The original review has garnered more than 500,000 views since publication; Portnoy even promoted the clip in his interview with Carlson, saying he was excited to come on the show because “I knew your crowd, like my crowd, would be like, ‘Fuck that guy!’,” and claiming Redd is “what’s wrong with this country.” Redd, for his part, levels similar criticisms against Portnoy and Carlson, saying the reference to the fight in the Carlson interview “made something that is not political at all, very political.” (For what it’s worth, the top comment on Portnoy’s Instagram post about the fight reads, “Owner has to be a liberal.”)
“Of course it exacerbated the harassment,” Redd says about Portnoy’s Tucker Carlson appearance. “Of course it did. I don’t know why he would take a disagreement about pizza and move it into the political realm. I don’t see the element of that. Im just having to live with it. And it sucks.”
Immediately after the interview was posted, Redd says, he and his team faced an onslaught of harassment from Barstool fans, calling it “absolute hell.” Dragon Pizza’s entry on Yelp has been spammed with one-star reviews from ardent Barstool Sports fans, and the pizza shop’s Instagram had to limit comments due to the harassment they were receiving. “There have been numerous attacks on our business, our family, our cell phones, addresses,” says Redd, who says he has received death threats. “It’s been incredibly disruptive to our mental health and to our personal security.” He says the harassment has been such a distraction that he had to miss his twins’ birthday celebrations as a result of having to deal with it.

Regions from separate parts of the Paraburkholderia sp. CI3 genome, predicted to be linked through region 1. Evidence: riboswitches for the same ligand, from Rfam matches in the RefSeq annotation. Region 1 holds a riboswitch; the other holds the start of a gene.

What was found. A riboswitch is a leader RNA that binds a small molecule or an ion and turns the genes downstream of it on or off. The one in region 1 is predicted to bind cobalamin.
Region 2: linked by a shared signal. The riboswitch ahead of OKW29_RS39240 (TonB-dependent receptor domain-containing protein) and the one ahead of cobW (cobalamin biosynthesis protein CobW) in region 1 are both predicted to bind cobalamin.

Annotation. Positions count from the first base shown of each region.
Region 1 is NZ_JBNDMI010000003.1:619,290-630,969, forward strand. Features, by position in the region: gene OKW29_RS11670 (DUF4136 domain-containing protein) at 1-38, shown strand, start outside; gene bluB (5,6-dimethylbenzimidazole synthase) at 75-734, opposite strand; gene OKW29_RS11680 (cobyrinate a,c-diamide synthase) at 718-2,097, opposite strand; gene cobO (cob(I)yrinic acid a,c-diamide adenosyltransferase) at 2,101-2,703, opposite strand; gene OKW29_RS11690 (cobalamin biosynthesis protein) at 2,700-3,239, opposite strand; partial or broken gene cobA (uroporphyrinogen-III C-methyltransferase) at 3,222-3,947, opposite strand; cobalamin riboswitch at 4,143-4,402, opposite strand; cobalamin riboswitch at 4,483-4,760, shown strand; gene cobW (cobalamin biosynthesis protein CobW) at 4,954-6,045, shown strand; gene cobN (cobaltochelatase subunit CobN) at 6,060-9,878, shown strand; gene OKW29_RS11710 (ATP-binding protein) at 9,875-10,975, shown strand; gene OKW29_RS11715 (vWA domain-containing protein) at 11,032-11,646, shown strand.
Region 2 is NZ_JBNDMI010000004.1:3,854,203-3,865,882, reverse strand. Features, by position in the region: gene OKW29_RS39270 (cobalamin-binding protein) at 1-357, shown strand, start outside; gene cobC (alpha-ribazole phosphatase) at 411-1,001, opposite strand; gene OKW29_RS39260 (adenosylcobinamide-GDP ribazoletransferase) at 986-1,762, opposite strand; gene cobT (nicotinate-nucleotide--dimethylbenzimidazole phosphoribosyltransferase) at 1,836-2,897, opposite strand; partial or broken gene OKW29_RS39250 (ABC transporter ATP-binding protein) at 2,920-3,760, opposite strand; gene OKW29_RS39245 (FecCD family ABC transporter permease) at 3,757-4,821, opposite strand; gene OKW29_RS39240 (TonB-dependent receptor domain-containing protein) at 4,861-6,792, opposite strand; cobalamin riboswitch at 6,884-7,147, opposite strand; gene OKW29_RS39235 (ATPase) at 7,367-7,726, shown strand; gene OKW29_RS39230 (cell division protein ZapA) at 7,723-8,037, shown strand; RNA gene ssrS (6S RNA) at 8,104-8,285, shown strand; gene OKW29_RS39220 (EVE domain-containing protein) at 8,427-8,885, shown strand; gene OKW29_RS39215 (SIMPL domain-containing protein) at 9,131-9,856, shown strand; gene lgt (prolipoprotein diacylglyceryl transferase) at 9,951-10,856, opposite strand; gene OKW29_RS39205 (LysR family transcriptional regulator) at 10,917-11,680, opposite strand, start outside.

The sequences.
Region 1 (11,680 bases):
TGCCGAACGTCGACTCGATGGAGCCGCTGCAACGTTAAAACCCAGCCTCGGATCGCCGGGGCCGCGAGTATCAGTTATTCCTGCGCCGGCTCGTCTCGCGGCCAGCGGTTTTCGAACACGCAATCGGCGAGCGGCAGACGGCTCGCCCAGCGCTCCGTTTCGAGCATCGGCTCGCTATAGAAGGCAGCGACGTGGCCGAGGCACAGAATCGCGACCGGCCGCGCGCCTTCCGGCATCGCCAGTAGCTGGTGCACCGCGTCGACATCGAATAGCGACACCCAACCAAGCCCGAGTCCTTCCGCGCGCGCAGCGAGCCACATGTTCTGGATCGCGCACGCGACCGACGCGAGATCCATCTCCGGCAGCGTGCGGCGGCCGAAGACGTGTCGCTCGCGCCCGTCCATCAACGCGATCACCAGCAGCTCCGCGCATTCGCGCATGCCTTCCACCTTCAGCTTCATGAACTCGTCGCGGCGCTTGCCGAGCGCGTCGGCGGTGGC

The fracas has shone a spotlight not just on the often toxic nature of the Barstool Sports fan base, but also on the influence Portnoy wields within the pizza community at large — something Redd says he was hyper-conscious of from the get-go. With his immense power over pizza businesses, Redd claims, “Dave Portnoy is driving people away from my industry. We’re not getting rich. It’s a job. Someone came in and shit on your job, shit on everything you do, how much you make? It hurts.”
Nonetheless, despite Barstool Sports’ commenters claims that he was effectively sabotaging his own business by standing up to Portnoy, Redd says business has been better than ever over the past 24 hours, and that the restaurant sold out of food well before closing. (Rolling Stone spoke with Redd on Friday evening, the same day the video was posted.) “We’re breaking records today,” he says. “Our community showed up in a big way to support us.”
Nonetheless, Redd says he does not regret confronting Portnoy, nor does he regret goading him on social media prior to the review coming out. “Did David regret throwing a stone at Goliath? No,” he says. “It created complications in my life I’ve been unhappy to deal with. But I did something to stand up to something I disagree with. And that’s the American way.”
“We got tested this week,” he says of his 22 staff members. “But I’m proud of what we did.”